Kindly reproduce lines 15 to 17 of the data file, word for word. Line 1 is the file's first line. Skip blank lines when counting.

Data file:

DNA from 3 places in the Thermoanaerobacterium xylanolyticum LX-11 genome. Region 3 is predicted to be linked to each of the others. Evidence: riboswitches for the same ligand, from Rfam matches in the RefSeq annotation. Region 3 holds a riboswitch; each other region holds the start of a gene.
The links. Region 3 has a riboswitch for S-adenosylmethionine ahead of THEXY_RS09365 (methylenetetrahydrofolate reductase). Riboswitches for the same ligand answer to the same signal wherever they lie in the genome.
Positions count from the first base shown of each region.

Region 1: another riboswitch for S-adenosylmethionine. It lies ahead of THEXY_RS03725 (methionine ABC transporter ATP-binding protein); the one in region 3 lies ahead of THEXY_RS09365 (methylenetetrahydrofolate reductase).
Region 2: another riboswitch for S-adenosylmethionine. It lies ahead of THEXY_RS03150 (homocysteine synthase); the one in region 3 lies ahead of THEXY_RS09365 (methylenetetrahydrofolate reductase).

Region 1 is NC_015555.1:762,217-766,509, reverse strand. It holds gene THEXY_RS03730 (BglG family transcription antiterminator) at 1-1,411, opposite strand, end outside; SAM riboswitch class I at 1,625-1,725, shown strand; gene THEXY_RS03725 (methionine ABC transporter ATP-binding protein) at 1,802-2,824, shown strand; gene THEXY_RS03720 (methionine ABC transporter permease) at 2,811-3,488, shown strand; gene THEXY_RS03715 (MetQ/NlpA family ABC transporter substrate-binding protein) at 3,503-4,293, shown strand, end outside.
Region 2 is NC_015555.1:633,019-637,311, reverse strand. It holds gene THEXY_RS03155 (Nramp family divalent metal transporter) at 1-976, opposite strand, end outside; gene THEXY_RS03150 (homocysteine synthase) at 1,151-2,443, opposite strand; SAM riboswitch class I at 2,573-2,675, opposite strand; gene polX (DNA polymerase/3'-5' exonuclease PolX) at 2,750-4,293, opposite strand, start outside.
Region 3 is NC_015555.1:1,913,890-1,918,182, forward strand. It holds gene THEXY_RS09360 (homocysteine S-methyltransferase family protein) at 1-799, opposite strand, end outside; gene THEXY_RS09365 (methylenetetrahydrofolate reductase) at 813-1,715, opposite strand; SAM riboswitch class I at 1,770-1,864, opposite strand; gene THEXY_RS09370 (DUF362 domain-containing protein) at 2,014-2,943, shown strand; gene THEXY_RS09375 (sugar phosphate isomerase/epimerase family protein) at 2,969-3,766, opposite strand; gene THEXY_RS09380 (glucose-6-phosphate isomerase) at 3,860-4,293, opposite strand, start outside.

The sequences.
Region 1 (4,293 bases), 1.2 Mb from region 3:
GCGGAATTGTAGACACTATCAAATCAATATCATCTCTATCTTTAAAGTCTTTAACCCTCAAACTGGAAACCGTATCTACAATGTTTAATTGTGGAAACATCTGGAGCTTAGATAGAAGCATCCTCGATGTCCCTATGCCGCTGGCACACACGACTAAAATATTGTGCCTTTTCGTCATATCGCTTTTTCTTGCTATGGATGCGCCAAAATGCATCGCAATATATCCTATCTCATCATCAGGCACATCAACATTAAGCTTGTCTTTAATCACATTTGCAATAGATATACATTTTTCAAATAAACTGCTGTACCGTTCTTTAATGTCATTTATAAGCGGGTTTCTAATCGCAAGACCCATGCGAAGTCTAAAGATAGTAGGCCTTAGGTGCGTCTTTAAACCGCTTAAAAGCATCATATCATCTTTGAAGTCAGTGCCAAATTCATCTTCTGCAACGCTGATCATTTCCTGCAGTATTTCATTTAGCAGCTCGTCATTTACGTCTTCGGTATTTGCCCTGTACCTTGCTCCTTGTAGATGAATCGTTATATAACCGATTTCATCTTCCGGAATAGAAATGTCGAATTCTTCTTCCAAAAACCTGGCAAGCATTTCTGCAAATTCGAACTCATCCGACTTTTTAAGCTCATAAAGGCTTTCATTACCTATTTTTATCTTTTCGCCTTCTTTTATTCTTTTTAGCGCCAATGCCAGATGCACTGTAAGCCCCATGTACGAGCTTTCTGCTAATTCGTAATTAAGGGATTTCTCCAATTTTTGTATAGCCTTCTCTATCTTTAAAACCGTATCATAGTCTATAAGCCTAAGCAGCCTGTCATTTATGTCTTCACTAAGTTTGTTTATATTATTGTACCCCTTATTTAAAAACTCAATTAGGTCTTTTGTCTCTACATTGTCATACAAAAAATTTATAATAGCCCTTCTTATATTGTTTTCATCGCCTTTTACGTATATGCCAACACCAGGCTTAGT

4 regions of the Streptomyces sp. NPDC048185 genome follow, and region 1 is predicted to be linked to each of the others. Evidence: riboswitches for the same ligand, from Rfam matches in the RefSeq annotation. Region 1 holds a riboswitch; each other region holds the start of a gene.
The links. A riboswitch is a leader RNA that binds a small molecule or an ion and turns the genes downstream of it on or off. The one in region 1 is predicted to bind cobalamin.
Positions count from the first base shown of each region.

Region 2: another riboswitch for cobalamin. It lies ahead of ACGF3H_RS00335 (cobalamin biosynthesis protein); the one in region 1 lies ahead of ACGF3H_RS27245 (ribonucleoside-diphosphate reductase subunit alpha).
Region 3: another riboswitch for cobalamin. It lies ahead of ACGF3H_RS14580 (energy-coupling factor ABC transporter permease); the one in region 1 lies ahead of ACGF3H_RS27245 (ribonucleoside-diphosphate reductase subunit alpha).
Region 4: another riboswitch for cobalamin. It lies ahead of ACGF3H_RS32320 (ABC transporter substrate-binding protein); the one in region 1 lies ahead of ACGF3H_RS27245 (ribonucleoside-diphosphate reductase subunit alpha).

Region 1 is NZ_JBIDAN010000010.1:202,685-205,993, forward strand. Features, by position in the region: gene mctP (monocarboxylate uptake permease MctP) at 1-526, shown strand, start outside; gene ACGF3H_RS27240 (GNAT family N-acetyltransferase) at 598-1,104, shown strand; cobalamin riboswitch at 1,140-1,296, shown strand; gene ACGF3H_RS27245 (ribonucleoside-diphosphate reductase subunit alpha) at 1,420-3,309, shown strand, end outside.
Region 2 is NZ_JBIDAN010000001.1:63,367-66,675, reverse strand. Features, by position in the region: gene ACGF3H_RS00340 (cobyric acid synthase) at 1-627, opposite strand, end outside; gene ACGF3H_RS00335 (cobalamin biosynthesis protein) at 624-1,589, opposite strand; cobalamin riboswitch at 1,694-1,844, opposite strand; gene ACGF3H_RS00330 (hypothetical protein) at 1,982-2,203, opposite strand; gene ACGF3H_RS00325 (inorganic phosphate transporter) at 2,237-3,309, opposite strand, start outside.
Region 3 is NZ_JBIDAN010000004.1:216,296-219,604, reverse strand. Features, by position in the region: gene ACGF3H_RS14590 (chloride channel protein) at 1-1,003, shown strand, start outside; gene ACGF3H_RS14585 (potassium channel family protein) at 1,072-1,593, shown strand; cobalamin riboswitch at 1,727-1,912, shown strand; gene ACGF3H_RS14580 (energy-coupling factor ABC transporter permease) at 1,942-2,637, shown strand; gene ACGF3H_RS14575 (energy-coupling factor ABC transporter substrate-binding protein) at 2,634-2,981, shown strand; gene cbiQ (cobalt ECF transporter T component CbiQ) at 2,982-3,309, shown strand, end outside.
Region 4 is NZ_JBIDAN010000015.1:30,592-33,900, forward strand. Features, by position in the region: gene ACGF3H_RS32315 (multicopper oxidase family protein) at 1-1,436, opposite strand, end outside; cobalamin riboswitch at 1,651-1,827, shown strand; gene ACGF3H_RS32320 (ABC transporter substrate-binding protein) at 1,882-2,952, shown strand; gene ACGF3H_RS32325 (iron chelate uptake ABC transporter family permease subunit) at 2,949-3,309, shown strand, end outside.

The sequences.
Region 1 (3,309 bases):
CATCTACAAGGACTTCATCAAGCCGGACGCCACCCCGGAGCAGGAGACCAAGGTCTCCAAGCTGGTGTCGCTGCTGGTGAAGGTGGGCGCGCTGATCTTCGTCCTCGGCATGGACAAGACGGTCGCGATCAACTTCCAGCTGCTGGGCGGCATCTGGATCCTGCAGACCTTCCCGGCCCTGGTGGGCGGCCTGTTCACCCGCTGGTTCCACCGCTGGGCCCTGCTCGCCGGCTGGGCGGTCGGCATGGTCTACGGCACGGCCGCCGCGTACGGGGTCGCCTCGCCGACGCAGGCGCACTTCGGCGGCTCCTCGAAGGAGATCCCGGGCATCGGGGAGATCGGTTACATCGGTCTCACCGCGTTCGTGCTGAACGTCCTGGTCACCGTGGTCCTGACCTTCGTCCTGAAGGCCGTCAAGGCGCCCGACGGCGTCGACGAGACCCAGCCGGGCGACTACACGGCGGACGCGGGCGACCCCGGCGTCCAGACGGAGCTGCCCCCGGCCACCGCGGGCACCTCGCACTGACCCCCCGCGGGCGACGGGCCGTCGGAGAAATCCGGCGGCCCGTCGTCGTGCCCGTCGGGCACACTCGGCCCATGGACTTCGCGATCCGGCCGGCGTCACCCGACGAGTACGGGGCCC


Region 2: another riboswitch for cobalamin. It lies ahead of ACGF3H_RS00335 (cobalamin biosynthesis protein); the one in region 1 lies ahead of ACGF3H_RS27245 (ribonucleoside-diphosphate reductase subunit alpha).
Region 3: another riboswitch for cobalamin. It lies ahead of ACGF3H_RS14580 (energy-coupling factor ABC transporter permease); the one in region 1 lies ahead of ACGF3H_RS27245 (ribonucleoside-diphosphate reductase subunit alpha).
Region 4: another riboswitch for cobalamin. It lies ahead of ACGF3H_RS32320 (ABC transporter substrate-binding protein); the one in region 1 lies ahead of ACGF3H_RS27245 (ribonucleoside-diphosphate reductase subunit alpha).